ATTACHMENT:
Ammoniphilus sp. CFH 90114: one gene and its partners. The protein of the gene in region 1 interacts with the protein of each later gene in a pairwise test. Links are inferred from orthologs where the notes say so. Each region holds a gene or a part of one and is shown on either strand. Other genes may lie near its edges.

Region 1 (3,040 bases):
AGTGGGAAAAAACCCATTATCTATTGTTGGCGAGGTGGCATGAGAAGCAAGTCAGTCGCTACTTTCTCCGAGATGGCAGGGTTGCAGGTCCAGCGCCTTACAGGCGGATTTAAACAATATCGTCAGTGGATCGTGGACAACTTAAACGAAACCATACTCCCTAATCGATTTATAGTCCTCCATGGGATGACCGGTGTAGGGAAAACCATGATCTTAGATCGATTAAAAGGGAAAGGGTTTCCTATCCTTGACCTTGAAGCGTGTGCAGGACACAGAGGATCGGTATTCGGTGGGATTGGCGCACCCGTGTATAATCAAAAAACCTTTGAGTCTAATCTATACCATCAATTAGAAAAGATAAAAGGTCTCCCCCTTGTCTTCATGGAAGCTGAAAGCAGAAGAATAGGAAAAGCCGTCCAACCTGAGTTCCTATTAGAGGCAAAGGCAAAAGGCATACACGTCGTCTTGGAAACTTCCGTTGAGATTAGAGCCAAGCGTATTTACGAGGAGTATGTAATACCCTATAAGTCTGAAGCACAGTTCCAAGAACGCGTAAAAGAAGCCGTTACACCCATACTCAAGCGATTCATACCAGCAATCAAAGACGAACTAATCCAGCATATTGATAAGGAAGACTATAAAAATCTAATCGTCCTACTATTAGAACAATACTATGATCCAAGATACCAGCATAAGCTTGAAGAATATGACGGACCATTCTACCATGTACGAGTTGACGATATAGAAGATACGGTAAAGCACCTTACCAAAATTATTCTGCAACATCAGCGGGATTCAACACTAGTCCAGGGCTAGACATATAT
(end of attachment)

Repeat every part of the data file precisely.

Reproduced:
Ammoniphilus sp. CFH 90114: one gene and its partners. The protein of the gene in region 1 interacts with the protein of each later gene in a pairwise test. Links are inferred from orthologs where the notes say so. Each region holds a gene or a part of one and is shown on either strand. Other genes may lie near its edges.

Region 1 (3,040 bases):
AGTGGGAAAAAACCCATTATCTATTGTTGGCGAGGTGGCATGAGAAGCAAGTCAGTCGCTACTTTCTCCGAGATGGCAGGGTTGCAGGTCCAGCGCCTTACAGGCGGATTTAAACAATATCGTCAGTGGATCGTGGACAACTTAAACGAAACCATACTCCCTAATCGATTTATAGTCCTCCATGGGATGACCGGTGTAGGGAAAACCATGATCTTAGATCGATTAAAAGGGAAAGGGTTTCCTATCCTTGACCTTGAAGCGTGTGCAGGACACAGAGGATCGGTATTCGGTGGGATTGGCGCACCCGTGTATAATCAAAAAACCTTTGAGTCTAATCTATACCATCAATTAGAAAAGATAAAAGGTCTCCCCCTTGTCTTCATGGAAGCTGAAAGCAGAAGAATAGGAAAAGCCGTCCAACCTGAGTTCCTATTAGAGGCAAAGGCAAAAGGCATACACGTCGTCTTGGAAACTTCCGTTGAGATTAGAGCCAAGCGTATTTACGAGGAGTATGTAATACCCTATAAGTCTGAAGCACAGTTCCAAGAACGCGTAAAAGAAGCCGTTACACCCATACTCAAGCGATTCATACCAGCAATCAAAGACGAACTAATCCAGCATATTGATAAGGAAGACTATAAAAATCTAATCGTCCTACTATTAGAACAATACTATGATCCAAGATACCAGCATAAGCTTGAAGAATATGACGGACCATTCTACCATGTACGAGTTGACGATATAGAAGATACGGTAAAGCACCTTACCAAAATTATTCTGCAACATCAGCGGGATTCAACACTAGTCCAGGGCTAGACATATAT